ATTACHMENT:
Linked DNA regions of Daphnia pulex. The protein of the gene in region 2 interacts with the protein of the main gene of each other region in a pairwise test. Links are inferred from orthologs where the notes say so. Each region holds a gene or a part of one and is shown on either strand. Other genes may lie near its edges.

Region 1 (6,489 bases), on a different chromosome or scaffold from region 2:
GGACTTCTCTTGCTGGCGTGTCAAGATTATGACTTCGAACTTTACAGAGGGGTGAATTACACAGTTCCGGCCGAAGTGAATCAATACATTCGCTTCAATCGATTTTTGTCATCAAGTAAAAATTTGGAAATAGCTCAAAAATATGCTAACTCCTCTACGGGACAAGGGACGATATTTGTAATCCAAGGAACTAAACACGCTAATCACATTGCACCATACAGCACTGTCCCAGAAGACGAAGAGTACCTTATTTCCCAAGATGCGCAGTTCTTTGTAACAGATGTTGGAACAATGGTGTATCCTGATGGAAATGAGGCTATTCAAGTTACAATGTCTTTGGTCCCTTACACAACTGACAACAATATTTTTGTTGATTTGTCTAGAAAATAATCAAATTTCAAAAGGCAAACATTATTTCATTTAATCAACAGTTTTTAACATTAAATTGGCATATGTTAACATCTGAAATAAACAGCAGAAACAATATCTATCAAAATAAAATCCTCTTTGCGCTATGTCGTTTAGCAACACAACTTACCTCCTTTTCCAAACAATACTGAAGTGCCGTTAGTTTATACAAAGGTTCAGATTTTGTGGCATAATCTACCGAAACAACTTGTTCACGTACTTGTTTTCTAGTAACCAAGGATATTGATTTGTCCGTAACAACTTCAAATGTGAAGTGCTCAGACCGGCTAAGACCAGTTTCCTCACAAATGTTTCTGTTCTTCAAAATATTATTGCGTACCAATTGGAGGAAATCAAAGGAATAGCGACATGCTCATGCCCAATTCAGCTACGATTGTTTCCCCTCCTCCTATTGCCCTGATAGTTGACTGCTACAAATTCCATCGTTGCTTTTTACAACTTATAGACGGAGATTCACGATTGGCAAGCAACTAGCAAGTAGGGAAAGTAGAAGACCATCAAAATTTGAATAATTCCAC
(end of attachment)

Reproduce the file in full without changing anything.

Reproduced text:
Linked DNA regions of Daphnia pulex. The protein of the gene in region 2 interacts with the protein of the main gene of each other region in a pairwise test. Links are inferred from orthologs where the notes say so. Each region holds a gene or a part of one and is shown on either strand. Other genes may lie near its edges.

Region 1 (6,489 bases), on a different chromosome or scaffold from region 2:
GGACTTCTCTTGCTGGCGTGTCAAGATTATGACTTCGAACTTTACAGAGGGGTGAATTACACAGTTCCGGCCGAAGTGAATCAATACATTCGCTTCAATCGATTTTTGTCATCAAGTAAAAATTTGGAAATAGCTCAAAAATATGCTAACTCCTCTACGGGACAAGGGACGATATTTGTAATCCAAGGAACTAAACACGCTAATCACATTGCACCATACAGCACTGTCCCAGAAGACGAAGAGTACCTTATTTCCCAAGATGCGCAGTTCTTTGTAACAGATGTTGGAACAATGGTGTATCCTGATGGAAATGAGGCTATTCAAGTTACAATGTCTTTGGTCCCTTACACAACTGACAACAATATTTTTGTTGATTTGTCTAGAAAATAATCAAATTTCAAAAGGCAAACATTATTTCATTTAATCAACAGTTTTTAACATTAAATTGGCATATGTTAACATCTGAAATAAACAGCAGAAACAATATCTATCAAAATAAAATCCTCTTTGCGCTATGTCGTTTAGCAACACAACTTACCTCCTTTTCCAAACAATACTGAAGTGCCGTTAGTTTATACAAAGGTTCAGATTTTGTGGCATAATCTACCGAAACAACTTGTTCACGTACTTGTTTTCTAGTAACCAAGGATATTGATTTGTCCGTAACAACTTCAAATGTGAAGTGCTCAGACCGGCTAAGACCAGTTTCCTCACAAATGTTTCTGTTCTTCAAAATATTATTGCGTACCAATTGGAGGAAATCAAAGGAATAGCGACATGCTCATGCCCAATTCAGCTACGATTGTTTCCCCTCCTCCTATTGCCCTGATAGTTGACTGCTACAAATTCCATCGTTGCTTTTTACAACTTATAGACGGAGATTCACGATTGGCAAGCAACTAGCAAGTAGGGAAAGTAGAAGACCATCAAAATTTGAATAATTCCAC